A Chinese envoy on Wednesday warned against attempts to impose more sanctions on the Democratic People's Republic of Korea (DPRK).
Dialogue and consultation is the only correct way to resolve the Korean Peninsula issue. The United States is a direct party to the issue and holds the key to breaking the deadlock. As such, it should take concrete actions to respond positively to the reasonable concerns of the DPRK and create conditions for an early resumption of dialogue, said Zhang Jun, China's permanent representative to the United Nations.
Although the U.S. side claims to be willing to engage in unconditional dialogue, when it comes to actions, it is continuing to tighten sanctions and exert pressure. This is clearly not constructive, he told the Security Council. "The new draft resolution proposed by the United States, evoking Chapter VII of the UN Charter, is centered on furthering sanctions, which is not an appropriate way to address the current situation on the peninsula."
The Security Council, over the years, has adopted numerous resolutions on the issue, which, while authorizing sanctions, have also stressed the need for a peaceful, political, and diplomatic solution to the nuclear issue on the Korean Peninsula. All these deserve equal attention, said Zhang.
"Sanctions are but a means to an end, and should always serve the overall goal of political settlement. Equating sanctions to or replacing diplomatic efforts is completely putting the cart before the horse, and will not achieve the desired result," he said. "Despite the fact that sanctions have already had a negative humanitarian impact and collateral damage to other countries, the countries concerned are still in total denial, which is inconsistent with the conclusions of various international humanitarian agencies and the 1718 (DPRK Sanctions) Committee's panel of experts."
In response to the latest situation, China and a number of Security Council members have all put forward reasonable proposals to explore ways to take strong actions and promote the political solution to the Korean Peninsula issue, in a way that best garners the consensus of council members. The draft resolution tabled by China and Russia is for this very purpose. Regrettably, the United States, which is the penholder of the DPRK non-proliferation issue, has turned a blind eye to the reasonable proposals of China and other relevant council members, and remains enamored superstitiously with the magic power of sanctions, said Zhang.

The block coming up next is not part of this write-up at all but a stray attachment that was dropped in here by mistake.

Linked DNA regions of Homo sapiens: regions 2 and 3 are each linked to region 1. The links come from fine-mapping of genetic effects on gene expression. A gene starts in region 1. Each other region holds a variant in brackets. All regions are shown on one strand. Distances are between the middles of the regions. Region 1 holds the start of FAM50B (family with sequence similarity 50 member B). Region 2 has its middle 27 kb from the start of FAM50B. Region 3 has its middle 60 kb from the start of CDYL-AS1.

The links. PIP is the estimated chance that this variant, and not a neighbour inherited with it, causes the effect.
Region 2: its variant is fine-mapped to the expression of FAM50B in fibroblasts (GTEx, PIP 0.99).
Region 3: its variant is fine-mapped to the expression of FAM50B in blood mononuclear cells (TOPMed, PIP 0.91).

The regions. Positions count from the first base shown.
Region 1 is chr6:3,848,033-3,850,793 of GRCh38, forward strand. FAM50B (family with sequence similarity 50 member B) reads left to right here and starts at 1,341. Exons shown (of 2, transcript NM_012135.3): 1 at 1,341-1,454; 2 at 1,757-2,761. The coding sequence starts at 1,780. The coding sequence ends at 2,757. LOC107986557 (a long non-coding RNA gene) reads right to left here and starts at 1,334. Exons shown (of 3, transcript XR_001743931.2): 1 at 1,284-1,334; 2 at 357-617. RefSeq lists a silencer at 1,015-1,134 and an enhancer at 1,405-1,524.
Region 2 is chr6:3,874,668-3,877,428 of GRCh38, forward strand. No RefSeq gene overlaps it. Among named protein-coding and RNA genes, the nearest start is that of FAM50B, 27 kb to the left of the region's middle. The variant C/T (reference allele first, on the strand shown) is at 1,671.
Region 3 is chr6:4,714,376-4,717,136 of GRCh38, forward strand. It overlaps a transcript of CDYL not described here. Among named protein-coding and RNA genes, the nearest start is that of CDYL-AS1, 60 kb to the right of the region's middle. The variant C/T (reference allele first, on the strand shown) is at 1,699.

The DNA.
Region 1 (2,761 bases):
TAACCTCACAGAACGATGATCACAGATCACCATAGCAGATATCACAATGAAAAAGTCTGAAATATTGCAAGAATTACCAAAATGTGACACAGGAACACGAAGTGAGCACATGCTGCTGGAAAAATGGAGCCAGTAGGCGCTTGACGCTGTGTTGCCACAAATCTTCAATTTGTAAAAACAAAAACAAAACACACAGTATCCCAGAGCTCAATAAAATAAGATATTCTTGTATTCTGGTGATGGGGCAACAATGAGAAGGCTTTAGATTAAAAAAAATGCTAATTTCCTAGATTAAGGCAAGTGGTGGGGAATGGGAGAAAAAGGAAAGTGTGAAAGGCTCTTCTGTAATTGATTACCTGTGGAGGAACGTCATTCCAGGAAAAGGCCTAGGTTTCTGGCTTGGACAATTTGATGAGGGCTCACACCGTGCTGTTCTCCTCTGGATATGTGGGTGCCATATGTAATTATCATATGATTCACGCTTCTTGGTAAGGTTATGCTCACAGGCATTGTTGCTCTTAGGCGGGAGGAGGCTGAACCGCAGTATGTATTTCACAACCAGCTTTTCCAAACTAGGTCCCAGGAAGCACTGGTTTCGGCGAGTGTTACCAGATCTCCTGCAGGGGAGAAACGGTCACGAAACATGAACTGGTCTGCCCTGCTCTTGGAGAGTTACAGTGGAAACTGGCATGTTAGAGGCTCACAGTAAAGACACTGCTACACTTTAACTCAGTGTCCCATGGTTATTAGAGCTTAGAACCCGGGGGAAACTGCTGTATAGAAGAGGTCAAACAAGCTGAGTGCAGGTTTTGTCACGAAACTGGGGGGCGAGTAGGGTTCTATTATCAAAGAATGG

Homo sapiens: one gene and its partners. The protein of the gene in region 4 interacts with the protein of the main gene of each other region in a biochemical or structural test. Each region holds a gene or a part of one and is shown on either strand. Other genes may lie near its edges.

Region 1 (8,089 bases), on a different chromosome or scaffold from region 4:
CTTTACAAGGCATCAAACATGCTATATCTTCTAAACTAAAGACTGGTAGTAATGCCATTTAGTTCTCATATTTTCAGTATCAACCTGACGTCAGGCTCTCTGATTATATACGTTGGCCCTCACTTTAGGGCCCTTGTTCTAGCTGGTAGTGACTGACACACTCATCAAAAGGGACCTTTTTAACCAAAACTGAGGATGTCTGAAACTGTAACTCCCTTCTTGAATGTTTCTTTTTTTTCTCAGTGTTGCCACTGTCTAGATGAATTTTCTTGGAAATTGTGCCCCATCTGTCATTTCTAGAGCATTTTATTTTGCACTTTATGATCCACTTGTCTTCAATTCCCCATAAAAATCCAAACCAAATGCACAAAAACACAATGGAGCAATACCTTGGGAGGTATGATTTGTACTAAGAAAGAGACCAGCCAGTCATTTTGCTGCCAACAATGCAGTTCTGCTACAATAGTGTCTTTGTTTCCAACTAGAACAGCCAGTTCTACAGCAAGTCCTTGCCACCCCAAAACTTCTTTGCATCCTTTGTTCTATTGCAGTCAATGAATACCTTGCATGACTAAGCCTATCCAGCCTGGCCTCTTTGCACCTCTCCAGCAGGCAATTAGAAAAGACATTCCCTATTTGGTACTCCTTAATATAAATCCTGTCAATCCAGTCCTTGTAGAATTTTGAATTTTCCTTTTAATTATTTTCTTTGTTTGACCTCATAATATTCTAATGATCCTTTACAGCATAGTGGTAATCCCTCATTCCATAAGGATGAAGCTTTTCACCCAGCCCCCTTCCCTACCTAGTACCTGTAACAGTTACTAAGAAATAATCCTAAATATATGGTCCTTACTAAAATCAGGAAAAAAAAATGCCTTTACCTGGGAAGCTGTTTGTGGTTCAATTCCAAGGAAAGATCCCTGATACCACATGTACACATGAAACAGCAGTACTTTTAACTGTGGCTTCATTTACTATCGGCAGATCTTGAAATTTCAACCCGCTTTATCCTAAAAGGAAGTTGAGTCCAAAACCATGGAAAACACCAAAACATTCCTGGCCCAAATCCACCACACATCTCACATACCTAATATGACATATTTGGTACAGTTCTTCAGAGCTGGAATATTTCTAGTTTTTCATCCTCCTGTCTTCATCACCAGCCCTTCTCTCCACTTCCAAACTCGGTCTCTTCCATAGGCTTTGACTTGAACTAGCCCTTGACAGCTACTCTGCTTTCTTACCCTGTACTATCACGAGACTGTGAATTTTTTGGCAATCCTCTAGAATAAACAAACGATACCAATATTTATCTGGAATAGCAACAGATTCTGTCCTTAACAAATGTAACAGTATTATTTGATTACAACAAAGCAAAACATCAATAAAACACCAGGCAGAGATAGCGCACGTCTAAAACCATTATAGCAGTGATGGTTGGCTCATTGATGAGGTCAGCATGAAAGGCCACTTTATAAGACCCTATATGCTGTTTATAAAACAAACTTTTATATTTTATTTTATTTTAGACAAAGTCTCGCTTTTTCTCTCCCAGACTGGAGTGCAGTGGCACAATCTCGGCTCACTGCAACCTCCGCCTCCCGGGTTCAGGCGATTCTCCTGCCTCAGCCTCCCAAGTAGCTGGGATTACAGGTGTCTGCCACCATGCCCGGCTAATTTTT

"We believe that if the United States changes its negative attitude, it is possible for council members to reach a consensus. We hope that the council members will give serious consideration to the joint China-Russia draft resolution," he said.
The issue of the Korean Peninsula should be looked at historically and comprehensively so as to understand the causes and consequences of the matter at hand. After 2018, there had been a general de-escalation of the situation. The DPRK took a series of measures to denuclearize and de-escalate the situation. The leaders of the DPRK and the United States met in Singapore and reached agreement on establishing a new type of DPRK-U.S. relations, building a peace mechanism on the peninsula, and advancing the denuclearization process. Regrettably, the U.S. side later reneged on its position, and did not reciprocate the DPRK's positive initiatives in accordance with the action-for-action principle, leading to an intractable impasse in the DPRK-U.S. dialogue, adding to the mutual distrust between the two countries, and stalling the denuclearization process, said Zhang.
As a close neighbor, China is highly concerned about the situation on the Korean Peninsula, and has always insisted on maintaining peace and stability on the peninsula, denuclearizing the peninsula, and resolving problems through dialogue and consultation, he said. "We advocate that all parties concerned should prioritize the overall peace and stability on the peninsula, adhere to the direction of dialogue and consultation, meet each other halfway, resume meaningful dialogue at an early date, and explore effective ways to resolve each other's legitimate concerns in a balanced manner."
China is seriously concerned about some recent negative developments, he said.
Some countries are calling for the denuclearization of the DPRK, while they themselves are promoting cooperation on nuclear submarines, which carries serious risks of nuclear proliferation. Some countries profess their concerns about the DPRK's military development, while at the same time developing with much fanfare their own offensive weapons system such as hypersonic weapons. A certain politician in a certain country concerned even went so far as to openly advocate discussing nuclear sharing under the pretext of addressing security threats, he noted.
China's Global Security Initiative is an important guide to resolving the issue of the Korean Peninsula. Security is indivisible. The security of one country cannot be based on the insecurity of another country. Such a concept works anywhere, anytime, he said.
China once again calls on all parties concerned to jointly cherish and maintain peace and stability on the peninsula, work together to promote the establishment of a peace mechanism and denuclearization process on the peninsula, and play a constructive role to this end, Zhang said.